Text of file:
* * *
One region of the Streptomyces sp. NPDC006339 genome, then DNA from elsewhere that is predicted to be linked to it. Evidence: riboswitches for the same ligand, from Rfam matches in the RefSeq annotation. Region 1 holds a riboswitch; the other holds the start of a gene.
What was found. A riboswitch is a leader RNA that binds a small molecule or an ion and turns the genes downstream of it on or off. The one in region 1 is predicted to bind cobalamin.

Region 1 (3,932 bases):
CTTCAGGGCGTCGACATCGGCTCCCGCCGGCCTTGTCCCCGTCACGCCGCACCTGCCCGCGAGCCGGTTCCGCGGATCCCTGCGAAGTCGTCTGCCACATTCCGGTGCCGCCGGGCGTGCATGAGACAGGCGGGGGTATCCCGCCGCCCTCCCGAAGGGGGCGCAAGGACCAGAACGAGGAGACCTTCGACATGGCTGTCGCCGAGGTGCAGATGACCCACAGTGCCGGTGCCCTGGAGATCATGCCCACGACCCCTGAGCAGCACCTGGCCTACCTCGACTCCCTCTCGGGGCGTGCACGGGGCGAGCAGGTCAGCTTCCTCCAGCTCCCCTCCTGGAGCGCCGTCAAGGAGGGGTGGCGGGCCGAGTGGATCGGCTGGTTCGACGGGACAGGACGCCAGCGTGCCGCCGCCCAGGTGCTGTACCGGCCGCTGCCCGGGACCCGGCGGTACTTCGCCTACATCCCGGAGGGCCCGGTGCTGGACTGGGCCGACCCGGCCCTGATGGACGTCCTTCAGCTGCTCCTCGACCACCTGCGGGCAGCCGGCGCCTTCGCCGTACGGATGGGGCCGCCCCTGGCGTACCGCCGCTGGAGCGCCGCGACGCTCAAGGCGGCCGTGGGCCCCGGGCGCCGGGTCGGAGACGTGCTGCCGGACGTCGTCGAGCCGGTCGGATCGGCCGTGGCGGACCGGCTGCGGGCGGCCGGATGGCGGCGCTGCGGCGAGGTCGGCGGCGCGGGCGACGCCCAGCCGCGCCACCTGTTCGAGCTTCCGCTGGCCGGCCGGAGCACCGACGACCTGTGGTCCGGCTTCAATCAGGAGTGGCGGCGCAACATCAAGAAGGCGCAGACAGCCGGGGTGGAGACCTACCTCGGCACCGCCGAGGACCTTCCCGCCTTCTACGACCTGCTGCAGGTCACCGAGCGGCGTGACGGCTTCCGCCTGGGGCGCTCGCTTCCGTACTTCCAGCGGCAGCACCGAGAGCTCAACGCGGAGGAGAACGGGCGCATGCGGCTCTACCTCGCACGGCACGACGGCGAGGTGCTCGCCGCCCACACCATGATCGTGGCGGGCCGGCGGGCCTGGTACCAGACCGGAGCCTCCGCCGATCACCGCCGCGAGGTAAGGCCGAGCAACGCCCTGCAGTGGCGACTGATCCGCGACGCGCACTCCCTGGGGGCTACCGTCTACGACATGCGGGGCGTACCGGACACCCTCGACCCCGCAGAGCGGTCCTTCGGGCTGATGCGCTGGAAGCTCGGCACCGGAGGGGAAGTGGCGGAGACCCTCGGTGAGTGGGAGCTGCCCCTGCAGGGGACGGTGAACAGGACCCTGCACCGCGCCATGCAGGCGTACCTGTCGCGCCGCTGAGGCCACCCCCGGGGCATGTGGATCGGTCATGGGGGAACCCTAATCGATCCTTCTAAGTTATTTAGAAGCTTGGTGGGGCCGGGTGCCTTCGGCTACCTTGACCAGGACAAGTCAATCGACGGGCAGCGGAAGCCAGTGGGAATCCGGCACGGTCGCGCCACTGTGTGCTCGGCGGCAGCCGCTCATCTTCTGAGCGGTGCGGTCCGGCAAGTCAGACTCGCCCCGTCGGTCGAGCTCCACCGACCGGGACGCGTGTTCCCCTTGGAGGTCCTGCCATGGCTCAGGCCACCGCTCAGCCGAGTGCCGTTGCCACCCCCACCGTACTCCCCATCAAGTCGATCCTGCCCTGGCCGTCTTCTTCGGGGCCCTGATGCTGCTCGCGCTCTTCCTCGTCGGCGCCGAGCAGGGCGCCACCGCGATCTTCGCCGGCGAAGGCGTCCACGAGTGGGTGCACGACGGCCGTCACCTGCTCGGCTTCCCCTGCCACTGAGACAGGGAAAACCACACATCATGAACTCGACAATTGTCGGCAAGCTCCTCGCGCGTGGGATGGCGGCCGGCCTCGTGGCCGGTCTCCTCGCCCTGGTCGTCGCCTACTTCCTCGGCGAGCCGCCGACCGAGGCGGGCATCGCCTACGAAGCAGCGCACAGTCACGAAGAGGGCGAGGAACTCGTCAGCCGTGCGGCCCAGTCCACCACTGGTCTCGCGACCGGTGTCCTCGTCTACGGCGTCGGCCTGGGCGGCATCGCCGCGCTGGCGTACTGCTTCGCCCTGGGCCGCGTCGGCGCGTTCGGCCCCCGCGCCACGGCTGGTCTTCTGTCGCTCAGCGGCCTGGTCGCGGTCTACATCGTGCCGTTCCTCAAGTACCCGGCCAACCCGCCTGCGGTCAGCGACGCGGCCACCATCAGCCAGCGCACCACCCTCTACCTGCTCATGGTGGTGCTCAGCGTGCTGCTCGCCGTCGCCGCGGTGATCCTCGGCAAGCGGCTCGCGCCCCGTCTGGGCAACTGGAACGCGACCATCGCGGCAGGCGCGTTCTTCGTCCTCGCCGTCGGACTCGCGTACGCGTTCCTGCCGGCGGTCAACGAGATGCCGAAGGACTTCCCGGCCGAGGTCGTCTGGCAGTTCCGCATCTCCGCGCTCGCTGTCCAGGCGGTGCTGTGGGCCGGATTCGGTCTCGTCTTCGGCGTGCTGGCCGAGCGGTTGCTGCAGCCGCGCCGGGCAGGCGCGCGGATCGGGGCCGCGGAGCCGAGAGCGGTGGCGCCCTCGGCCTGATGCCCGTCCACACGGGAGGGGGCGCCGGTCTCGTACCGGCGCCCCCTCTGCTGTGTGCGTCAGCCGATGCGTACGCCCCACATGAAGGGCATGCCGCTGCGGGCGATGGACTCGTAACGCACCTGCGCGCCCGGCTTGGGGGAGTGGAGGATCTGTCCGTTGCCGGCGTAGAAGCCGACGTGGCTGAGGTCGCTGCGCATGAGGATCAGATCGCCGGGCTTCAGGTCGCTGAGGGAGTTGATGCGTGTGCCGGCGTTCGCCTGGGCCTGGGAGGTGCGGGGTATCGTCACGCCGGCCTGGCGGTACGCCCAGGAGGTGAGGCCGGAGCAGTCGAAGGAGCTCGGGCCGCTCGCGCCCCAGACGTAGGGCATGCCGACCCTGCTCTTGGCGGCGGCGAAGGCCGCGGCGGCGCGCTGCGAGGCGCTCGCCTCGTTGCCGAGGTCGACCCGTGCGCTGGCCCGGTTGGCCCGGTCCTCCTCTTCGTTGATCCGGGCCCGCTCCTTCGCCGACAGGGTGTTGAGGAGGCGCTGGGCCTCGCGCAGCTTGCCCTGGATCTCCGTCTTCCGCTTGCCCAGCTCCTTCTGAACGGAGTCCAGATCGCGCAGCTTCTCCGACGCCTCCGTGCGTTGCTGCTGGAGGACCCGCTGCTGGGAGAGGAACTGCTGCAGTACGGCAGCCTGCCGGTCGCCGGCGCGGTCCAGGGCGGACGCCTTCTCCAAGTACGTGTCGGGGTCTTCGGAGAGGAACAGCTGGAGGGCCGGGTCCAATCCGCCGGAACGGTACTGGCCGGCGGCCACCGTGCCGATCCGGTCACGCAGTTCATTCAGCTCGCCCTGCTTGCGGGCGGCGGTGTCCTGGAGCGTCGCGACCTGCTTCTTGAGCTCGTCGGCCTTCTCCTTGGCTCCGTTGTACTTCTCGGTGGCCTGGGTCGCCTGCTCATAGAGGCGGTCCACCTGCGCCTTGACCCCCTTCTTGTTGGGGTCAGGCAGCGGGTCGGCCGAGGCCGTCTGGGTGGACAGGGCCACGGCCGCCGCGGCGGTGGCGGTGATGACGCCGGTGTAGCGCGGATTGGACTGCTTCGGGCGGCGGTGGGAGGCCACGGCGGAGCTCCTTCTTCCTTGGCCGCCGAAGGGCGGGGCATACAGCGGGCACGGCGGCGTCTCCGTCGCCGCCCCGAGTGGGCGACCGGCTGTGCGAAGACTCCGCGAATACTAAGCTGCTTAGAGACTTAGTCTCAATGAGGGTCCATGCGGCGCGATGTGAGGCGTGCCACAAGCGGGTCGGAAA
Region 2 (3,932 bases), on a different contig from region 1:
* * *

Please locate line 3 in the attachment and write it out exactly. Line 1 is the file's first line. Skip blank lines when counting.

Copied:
Region 1 (3,932 bases):